Condolences and prayers to the families and friends of those in Japan who lost loved ones in the Algerian terrorist carnage. May those lost rest in peace. May those responsible for this outrage be punished.

  • Several more of Japan’s proposed new nuclear regulations have been revealed, in addition to those posted in the two previous Fukushima updates. (1) Currently installed emergency cooling systems that inject water into the reactor vessel must also have a flow pathway into the primary containment surrounding the reactor. The new pathway is intended to cool molten material which might melt through the reactor vessel’s bottom head and accumulate on the concrete floor of the containment structure. This specific proposal is based on Tepco’s continuing insistence that at least some of the melted fuel for units #1&3 left the reactor vessels and sits on their containment’s floor. (2) Capabilities for emergency electrical supplies should be sufficient to last for at least one week without outside assistance. This is based on the seven day period between 3/11/11 and the Fukushima Daiichi station being re-electrified from the region’s restored transmission system using a make-shift one kilometer cable. This requirement might be extended because of NRA concerns of a worse earthquake than 3/11/11 which might make the electrical isolation of a nuclear facility last for more than a week. (3) All nukes built before 1975 must remove their electrical wiring and replace it with material that is totally fire retardant. Pre-1975 plants used wiring with three coatings: insulation around the wire itself, a standard cable covering, and an outer fire retardant coating. The inner two coatings are not fire-retardant. The nukes will have to replace existent wiring with fully-fire-retardant material. Since there are several thousand kilometers of pre-1975 wiring in each plant, the replacement process would be costly and time-consuming. Nuclear critics in Japan say this would extend the delays for restart to the point that all of the affected units would be over forty years old, so the utilities should just scrap them and be done with it. The fire-resistance issue could impact as many as 13 Japanese nukes. (4) Upgraded earthquake and tsunami requirements. The NRA wants the time-factor of seismic movement extended from 120,000 to 400,000 years. With respect to tsunamis, all future nuclear plant buildings should be protected against the worst calculable tsunami wave height, and the rooms housing emergency power sources must be waterproofed. At the end of January, the draft NRA proposals will be opened to Japan’s utility companies and the public for discussion. It promises to be a heated debate. (Yomiuri Shimbun; ASSystem News Letter; Mainichi Shimbun)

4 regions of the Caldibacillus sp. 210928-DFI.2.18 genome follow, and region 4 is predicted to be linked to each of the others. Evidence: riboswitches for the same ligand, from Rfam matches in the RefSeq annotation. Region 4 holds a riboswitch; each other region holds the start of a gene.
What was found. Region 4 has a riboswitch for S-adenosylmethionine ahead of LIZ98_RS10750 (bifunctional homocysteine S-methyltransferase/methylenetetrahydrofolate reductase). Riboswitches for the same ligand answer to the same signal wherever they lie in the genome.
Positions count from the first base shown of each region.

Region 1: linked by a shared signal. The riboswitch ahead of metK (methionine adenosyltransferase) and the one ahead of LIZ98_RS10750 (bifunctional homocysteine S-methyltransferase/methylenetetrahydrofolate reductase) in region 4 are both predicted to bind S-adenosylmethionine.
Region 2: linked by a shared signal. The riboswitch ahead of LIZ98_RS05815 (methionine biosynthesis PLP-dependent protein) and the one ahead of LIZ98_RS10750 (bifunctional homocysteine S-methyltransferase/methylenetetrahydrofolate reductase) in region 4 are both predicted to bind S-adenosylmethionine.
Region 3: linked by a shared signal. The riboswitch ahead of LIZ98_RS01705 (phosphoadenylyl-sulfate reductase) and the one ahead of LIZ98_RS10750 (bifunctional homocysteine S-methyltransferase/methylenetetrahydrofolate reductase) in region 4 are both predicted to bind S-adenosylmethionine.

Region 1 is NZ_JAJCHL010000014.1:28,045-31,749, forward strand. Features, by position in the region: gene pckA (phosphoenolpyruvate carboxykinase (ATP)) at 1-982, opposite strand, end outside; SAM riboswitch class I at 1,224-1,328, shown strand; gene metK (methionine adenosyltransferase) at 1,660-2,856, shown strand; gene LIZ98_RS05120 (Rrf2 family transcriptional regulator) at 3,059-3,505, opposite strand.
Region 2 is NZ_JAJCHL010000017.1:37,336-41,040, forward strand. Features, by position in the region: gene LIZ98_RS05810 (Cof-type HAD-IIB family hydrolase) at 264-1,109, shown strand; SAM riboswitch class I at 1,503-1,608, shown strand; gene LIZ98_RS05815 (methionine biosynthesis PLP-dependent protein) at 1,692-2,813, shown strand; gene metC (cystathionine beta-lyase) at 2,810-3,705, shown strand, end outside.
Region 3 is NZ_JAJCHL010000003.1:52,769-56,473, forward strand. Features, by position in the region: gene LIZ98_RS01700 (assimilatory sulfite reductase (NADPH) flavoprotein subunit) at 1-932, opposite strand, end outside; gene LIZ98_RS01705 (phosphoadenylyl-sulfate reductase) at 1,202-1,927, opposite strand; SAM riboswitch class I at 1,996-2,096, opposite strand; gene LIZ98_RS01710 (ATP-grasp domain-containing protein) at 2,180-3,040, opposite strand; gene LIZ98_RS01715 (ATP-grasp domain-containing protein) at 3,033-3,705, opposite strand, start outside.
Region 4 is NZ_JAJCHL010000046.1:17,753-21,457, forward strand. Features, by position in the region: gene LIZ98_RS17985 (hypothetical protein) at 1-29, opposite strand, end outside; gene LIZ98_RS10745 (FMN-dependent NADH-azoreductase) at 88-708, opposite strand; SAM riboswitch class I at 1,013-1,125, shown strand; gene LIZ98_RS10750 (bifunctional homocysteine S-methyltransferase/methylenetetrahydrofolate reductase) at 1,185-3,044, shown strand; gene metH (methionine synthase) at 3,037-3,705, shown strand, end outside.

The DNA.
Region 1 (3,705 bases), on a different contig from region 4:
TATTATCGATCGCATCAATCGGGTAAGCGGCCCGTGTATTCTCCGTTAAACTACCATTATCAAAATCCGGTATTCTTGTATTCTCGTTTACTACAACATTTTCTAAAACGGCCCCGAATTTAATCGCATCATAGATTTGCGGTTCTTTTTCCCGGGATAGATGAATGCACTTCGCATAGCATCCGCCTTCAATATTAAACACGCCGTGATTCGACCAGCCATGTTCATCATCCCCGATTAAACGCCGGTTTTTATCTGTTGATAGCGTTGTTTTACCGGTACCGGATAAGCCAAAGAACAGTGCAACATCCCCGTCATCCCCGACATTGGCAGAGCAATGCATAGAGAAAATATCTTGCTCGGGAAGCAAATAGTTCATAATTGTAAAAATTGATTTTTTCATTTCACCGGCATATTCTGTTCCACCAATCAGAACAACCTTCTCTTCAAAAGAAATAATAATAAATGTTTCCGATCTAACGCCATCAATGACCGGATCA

• The Secretariat of the NRA has committed to training a panel of experts to follow the progression of a nuclear accident and provide informed advice on how to deal with various situations. The panel will subsequently train nuclear plant inspectors in emergency situations and their mitigation. If another nuke accident happens, at least two NRA commissioners would head a team of about 10 experts who might anticipate how the accident could evolve, and project worst-case scenarios based on the dynamics specific to the plant site and its technology. Yotaro Hatamura, professor at University of Tokyo, said that neither the government nor TEPCO had experts trained in predicting how accidents could unfold with F. Daiichi. Each plant site’s operating record and maintenance history will be gathered, and copies of each plant’s blueprints will be kept on file by the NRA in case an accident happens. One of the problems with the government’s Fukushima Daiichi support effort was a lack of up-to-date data on the nuclear station and blueprints in Tokyo. The Secretariat is a formal Cabinet Office responsible for Crisis Management. (Japan Times; Yomiuri Shimbun)
  • The NRA says that when the two Nukes at Oi station end their 13 months of operation, they will not be allowed to restart until they meet all the new regulations to be unveiled in July. The 13 month operating period for both units ends in August. The NRA announcement confirms that Oi units #3&4 will be subject to the same restart criteria as all currently-idled nukes. (NHK World)
  • While not technically a Fukushima-related topic, it should be noted that the trial production of glassified, reprocessed high-level nuclear waste has begun at Rokkasho, Japan. The separation of the nuclear waste atoms from the good fuel, and the waste product’s handling, is critical to the recycling of spent fuel. 95% of a spent fuel bundle can be reclaimed and re-used. The Japanese news media has posted numerous negative articles concerning the Rokkasho reprocessing facility since 3/11/11, giving the distinct impression that Rokkasho hasn’t worked and it never will. However, this piece of “good news” seems to have been intentionally ignored – but, not here! The following has been posted by the World Nuclear Association…